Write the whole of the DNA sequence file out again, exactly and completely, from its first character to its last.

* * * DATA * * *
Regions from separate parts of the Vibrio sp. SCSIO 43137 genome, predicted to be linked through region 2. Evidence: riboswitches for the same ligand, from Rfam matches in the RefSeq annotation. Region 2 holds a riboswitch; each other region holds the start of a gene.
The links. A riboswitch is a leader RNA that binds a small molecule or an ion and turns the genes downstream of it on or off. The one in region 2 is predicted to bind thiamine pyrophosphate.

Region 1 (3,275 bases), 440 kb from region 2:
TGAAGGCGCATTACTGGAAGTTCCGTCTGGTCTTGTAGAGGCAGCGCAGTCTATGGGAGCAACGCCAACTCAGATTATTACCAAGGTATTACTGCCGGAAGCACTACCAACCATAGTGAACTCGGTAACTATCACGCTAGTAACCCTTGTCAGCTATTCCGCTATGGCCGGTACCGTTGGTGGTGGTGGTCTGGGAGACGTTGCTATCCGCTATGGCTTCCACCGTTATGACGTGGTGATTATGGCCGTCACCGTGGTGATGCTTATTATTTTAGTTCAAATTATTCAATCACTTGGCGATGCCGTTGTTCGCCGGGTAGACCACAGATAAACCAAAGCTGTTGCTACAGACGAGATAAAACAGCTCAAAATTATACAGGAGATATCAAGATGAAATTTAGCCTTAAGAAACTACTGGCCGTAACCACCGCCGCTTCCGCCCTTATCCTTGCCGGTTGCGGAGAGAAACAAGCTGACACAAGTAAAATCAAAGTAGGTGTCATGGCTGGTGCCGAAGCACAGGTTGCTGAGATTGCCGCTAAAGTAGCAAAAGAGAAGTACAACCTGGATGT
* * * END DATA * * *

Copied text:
Regions from separate parts of the Vibrio sp. SCSIO 43137 genome, predicted to be linked through region 2. Evidence: riboswitches for the same ligand, from Rfam matches in the RefSeq annotation. Region 2 holds a riboswitch; each other region holds the start of a gene.
The links. A riboswitch is a leader RNA that binds a small molecule or an ion and turns the genes downstream of it on or off. The one in region 2 is predicted to bind thiamine pyrophosphate.

Region 1 (3,275 bases), 440 kb from region 2:
TGAAGGCGCATTACTGGAAGTTCCGTCTGGTCTTGTAGAGGCAGCGCAGTCTATGGGAGCAACGCCAACTCAGATTATTACCAAGGTATTACTGCCGGAAGCACTACCAACCATAGTGAACTCGGTAACTATCACGCTAGTAACCCTTGTCAGCTATTCCGCTATGGCCGGTACCGTTGGTGGTGGTGGTCTGGGAGACGTTGCTATCCGCTATGGCTTCCACCGTTATGACGTGGTGATTATGGCCGTCACCGTGGTGATGCTTATTATTTTAGTTCAAATTATTCAATCACTTGGCGATGCCGTTGTTCGCCGGGTAGACCACAGATAAACCAAAGCTGTTGCTACAGACGAGATAAAACAGCTCAAAATTATACAGGAGATATCAAGATGAAATTTAGCCTTAAGAAACTACTGGCCGTAACCACCGCCGCTTCCGCCCTTATCCTTGCCGGTTGCGGAGAGAAACAAGCTGACACAAGTAAAATCAAAGTAGGTGTCATGGCTGGTGCCGAAGCACAGGTTGCTGAGATTGCCGCTAAAGTAGCAAAAGAGAAGTACAACCTGGATGT